Franklin Township news Vincent Dominach, Jr., Director of Economic Development for Franklin Township, was a guest speaker at a recent CORE Government Affairs Committee meeting, at which he provided the following information and news for area realtors:
1. By next year, most likely during the first quarter of 2020, a cursory inspection is expected to be required prior to all residential transfers in Franklin Township, in order to protect homebuyers. Dominach stressed that the inspection would not be “over-zealous” and would be limited to looking at the number of bedrooms, any ridiculous code violations, checking for open permits and outstanding fines, not to look for a fence or closet added without a permit or if the lawn is mowed. He said the need for this cursory inspection is the result of some attorneys not doing their due diligence checking for outstanding permits and fines, and flippers, who are notorious about not obtaining critical permits and leaving behind fines for unsuspecting homebuyers. He noted that Franklin has lots of permits – for example Franklin had 40 percent of all single family building permits during the financial crisis. He added that Franklin Township offers an amnesty almost every year to fix permit and code issues saying, “We don't want to fine you if you cooperate. The law requests that we fine for code and permit violations but we also have the discretionary authority to waive some, all, or none of the fines. He asked for assistance from the CORE Association of realtors to alert our members to this new inspection requirement prior to transfer. It was also noted that conveyancing attorneys will need to know about these new inspections, and Realtors could be of help with alerting those involved in transactions.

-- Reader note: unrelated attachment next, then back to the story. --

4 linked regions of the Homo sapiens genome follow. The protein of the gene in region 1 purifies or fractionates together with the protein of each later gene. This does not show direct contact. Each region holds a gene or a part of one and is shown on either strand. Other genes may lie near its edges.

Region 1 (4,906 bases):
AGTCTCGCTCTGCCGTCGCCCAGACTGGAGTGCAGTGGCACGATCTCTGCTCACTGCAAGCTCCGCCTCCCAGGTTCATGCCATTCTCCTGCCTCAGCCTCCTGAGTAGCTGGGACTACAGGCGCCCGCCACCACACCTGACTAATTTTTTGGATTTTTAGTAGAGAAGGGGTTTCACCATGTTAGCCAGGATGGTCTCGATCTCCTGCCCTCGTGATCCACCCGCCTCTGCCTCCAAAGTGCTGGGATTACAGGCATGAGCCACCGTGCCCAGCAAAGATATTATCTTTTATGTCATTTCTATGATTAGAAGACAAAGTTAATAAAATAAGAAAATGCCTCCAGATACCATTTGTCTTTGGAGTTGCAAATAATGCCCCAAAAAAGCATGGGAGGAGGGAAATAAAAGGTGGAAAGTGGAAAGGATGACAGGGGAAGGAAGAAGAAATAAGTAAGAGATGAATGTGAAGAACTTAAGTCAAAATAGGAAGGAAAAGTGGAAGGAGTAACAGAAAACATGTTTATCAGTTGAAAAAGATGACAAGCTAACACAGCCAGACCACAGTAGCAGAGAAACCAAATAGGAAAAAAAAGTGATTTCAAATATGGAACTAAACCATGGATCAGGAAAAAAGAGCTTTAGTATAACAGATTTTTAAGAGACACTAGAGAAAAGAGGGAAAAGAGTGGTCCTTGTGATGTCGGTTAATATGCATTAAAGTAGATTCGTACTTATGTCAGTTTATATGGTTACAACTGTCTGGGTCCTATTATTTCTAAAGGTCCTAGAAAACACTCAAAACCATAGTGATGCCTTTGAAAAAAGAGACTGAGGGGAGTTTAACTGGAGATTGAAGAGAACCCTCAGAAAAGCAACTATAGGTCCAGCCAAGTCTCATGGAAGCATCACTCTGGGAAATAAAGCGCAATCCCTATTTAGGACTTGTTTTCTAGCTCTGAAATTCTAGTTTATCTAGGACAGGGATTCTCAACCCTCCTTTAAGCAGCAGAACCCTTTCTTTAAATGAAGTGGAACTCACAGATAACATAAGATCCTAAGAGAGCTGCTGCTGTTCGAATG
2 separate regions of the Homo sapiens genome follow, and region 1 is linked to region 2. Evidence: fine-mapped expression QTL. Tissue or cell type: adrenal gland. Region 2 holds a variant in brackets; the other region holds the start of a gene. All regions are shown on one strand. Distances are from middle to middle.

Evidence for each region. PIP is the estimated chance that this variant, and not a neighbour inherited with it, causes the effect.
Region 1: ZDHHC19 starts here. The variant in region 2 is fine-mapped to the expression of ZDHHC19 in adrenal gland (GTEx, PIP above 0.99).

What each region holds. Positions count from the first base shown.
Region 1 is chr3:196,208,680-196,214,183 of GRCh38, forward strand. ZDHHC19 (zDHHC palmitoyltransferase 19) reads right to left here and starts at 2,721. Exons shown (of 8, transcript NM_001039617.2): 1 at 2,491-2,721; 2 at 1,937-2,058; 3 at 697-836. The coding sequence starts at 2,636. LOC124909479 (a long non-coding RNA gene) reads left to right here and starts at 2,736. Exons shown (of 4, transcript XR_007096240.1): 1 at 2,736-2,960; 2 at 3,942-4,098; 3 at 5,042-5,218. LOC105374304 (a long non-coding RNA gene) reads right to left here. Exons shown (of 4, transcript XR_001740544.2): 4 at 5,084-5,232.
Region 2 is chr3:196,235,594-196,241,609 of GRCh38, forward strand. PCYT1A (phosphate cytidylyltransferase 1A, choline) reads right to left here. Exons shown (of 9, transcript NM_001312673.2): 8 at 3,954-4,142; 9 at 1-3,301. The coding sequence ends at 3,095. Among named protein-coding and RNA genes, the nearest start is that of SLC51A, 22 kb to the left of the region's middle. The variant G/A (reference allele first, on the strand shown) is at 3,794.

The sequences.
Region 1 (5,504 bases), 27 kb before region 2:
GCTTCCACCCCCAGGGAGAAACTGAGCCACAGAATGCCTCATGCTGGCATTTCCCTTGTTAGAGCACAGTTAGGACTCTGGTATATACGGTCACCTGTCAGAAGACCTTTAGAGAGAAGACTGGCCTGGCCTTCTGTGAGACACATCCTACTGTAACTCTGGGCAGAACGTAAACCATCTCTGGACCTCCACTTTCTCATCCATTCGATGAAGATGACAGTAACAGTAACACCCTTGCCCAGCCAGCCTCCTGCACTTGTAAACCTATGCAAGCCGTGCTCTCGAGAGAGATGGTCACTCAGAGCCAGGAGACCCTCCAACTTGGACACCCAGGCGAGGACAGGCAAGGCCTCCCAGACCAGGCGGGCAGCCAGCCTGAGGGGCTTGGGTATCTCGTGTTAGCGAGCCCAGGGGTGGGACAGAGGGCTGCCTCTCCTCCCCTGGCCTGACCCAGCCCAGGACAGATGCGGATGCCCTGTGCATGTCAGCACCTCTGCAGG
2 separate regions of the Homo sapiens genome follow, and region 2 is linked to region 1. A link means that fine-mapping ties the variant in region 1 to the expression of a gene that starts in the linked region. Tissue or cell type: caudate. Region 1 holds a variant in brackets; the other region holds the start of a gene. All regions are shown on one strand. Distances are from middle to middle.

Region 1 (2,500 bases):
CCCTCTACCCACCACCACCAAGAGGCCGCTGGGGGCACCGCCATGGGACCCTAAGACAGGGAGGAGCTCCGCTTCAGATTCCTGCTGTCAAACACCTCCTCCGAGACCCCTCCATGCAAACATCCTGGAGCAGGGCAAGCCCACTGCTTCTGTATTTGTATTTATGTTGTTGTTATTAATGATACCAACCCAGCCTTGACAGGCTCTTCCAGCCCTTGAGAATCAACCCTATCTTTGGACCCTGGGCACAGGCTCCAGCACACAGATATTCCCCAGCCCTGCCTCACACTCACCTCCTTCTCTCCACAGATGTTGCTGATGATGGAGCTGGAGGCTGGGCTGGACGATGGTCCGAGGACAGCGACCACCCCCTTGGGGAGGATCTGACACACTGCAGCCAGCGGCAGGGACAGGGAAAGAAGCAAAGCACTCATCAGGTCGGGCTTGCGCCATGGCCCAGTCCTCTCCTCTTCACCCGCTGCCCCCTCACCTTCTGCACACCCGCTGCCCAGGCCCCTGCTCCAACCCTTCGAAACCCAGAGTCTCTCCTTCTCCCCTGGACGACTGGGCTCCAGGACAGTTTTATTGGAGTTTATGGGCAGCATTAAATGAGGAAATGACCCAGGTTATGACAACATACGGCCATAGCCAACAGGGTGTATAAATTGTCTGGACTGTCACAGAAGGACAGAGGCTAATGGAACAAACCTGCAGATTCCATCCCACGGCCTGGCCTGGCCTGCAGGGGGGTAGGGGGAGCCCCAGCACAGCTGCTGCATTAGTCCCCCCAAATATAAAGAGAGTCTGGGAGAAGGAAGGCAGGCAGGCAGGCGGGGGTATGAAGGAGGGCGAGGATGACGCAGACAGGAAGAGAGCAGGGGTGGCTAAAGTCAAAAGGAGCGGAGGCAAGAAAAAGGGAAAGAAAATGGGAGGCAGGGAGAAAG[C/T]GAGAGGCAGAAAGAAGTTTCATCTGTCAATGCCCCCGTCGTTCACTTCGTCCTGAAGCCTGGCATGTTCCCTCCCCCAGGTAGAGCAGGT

2. Housing affordability is the topic of much discussion, and Franklin Township doesn't want to risk a so-called builder's remedy, whereby the courts step in and force high density that may not be a good fit with the surrounding area. Franklin Township is working to meet its targets and is actually ahead of affordable housing targets for age-restricted housing – which doesn't automatically count toward affordability targets, but they had a real need, so approved a number of age-restricted projects. Some other municipalities “roll the dice” and don't work to achieve affordability targets, thereby risking a builder's remedy. Franklin had some high-density areas and raised the density there to help make their affordability targets, and Franklin also gets money from some developers in lieu of providing affordable units, which is used to help subsidize affordability at other projects. He added that, in a redevelopment area, a municipality gets double credit for every affordable unit created. Franklin Township has satisfied its affordable housing need and has Court approval of its plan. Both the Court and Fair Share Housing agreed Franklin was a shining example of how a municipality should provide affordable housing.
3. Warehouse space is particularly “hot,” due to ecommerce, and that basically, by the time they're in the ground, they're leased up. In reply to a question, he said that municipalities can't deny projects due to the traffic impact, but can require mitigation efforts.
4. Rutgers is having a housing crunch and freshmen can't be assured of obtaining on-campus housing. Lots of student housing is being built, and it's anticipated that at least 500 units will be built within three years.
5. Not much land is left in Franklin Township for large, residential development projects.
Facebook Comments Box